In graphene, electrons move in strange ways. Their unusual and fluid-like behavior was observed by scientists at the National Graphene Institute, leading to a new wave of studies related to the physics of conductive materials.
Three experiments were conducted, including one at the University of Manchester, in collaboration with physicists led by Professor Marco Polini and Professor Leonid Levitov. The results of the tests showed how — within a specific range of temperatures — electrons move and collide so often they eventually flow like a viscous fluid.
This fluid is more conductive than ballistic electrons — electrons that move throughout the material in a scatter-pattern manner. Instead of remaining separate, electrons in this new fluidic state work together without impeding the flow of current, which is how move and provide power to everyday electronics. Typically, the scattering pattern impacts this flow, making a material less conductive. Think of a weakened flickering light.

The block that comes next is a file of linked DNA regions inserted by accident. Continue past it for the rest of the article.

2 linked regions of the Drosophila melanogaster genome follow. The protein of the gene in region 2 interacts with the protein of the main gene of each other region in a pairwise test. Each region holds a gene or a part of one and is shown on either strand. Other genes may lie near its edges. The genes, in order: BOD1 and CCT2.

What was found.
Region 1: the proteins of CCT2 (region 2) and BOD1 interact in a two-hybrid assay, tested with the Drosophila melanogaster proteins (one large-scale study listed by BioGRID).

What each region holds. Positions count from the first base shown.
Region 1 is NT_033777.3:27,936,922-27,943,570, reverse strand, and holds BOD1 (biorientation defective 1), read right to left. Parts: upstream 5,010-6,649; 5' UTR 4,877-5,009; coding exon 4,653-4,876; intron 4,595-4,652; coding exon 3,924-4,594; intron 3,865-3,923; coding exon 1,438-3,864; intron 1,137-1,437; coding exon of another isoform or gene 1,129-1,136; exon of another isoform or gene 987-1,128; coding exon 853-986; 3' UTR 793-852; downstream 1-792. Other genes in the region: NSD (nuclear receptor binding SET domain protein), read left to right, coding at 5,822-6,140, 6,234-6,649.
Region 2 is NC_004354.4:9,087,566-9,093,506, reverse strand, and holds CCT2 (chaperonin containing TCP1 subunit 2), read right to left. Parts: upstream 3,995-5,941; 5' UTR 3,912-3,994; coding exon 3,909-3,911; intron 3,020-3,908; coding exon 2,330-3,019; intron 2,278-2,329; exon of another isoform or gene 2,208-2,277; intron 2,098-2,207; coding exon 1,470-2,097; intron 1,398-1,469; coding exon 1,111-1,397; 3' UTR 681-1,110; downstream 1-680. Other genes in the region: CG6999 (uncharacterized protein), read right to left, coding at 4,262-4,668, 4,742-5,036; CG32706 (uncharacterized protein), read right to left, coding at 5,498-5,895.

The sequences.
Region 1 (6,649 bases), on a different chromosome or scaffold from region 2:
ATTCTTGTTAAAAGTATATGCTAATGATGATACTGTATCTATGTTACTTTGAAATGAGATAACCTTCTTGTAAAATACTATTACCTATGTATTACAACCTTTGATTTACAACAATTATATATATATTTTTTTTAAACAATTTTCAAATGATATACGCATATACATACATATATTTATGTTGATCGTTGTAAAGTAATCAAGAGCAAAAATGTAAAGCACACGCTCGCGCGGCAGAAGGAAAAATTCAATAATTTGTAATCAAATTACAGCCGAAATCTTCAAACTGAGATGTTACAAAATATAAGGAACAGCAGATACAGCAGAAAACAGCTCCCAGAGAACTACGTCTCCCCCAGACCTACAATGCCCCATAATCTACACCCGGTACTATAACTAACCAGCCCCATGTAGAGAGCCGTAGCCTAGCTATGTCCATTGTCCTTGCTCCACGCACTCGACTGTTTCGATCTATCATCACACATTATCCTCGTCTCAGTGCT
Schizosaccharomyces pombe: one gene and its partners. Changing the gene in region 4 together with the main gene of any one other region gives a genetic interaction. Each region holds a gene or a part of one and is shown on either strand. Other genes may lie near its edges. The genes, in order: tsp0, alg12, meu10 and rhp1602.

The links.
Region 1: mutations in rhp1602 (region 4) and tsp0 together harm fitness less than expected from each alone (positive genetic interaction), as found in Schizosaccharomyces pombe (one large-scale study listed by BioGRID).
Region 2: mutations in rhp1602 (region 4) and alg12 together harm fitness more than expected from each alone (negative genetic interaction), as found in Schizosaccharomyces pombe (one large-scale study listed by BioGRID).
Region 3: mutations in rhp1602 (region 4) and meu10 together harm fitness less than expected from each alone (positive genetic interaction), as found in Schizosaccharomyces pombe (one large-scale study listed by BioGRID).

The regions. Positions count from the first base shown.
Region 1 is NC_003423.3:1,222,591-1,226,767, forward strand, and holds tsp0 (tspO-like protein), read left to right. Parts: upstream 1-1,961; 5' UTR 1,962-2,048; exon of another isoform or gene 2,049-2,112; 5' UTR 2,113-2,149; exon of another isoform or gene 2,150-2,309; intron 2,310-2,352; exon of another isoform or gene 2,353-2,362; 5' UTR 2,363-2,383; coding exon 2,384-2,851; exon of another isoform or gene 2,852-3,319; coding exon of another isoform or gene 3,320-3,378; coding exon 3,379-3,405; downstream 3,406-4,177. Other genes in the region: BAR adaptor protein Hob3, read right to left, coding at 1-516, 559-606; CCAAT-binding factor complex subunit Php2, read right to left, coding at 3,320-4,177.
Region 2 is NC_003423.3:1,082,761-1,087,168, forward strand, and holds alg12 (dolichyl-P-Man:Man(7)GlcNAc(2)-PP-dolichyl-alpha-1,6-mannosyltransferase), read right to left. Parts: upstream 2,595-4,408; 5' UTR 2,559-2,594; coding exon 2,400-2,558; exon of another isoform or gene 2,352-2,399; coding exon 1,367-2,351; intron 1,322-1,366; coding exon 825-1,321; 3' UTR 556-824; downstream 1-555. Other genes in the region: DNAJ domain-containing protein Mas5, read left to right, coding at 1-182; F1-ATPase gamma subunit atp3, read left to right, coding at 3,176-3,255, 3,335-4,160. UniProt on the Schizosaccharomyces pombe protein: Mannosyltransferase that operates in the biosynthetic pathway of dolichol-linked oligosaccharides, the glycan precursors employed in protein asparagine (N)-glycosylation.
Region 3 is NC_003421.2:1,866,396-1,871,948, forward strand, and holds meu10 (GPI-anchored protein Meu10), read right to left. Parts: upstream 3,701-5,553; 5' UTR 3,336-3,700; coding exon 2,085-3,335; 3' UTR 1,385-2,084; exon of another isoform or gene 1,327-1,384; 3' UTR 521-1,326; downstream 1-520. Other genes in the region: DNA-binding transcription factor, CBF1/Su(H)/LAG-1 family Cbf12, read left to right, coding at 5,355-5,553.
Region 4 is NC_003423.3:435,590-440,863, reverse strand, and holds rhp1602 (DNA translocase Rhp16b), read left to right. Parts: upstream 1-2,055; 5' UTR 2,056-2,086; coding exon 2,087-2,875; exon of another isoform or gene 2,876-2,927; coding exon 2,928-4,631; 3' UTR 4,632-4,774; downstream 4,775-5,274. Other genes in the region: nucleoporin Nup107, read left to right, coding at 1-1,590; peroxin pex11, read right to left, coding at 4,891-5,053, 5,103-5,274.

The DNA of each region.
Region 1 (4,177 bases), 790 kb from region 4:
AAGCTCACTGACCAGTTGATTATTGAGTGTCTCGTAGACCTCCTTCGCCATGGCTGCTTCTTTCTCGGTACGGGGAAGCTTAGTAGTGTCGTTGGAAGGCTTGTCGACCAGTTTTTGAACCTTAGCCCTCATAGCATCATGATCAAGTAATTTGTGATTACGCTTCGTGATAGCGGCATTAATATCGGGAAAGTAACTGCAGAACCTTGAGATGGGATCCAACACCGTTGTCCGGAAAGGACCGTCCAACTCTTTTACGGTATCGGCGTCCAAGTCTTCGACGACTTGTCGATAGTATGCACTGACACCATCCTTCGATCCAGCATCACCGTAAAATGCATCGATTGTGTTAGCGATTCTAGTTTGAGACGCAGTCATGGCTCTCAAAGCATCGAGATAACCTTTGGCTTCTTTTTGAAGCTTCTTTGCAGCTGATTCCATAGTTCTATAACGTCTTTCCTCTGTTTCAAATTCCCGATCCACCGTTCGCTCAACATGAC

Graphene can be used for a number of things, and is thought to be one of the key components to the development of not only faster computers, but more powerful quantum computers. This means we need to learn more about how electrons flow in the graphene in order to design nano-electronic circuits.
Surely graphene-based circuits will be crucial in our advancement of electrical technologies, and the benefits will reach far beyond empirical research — from the ergonomics of size, to optimized energy consumption and economics — even power and infrastructure may one day reap the rewards of this ongoing technological revolution.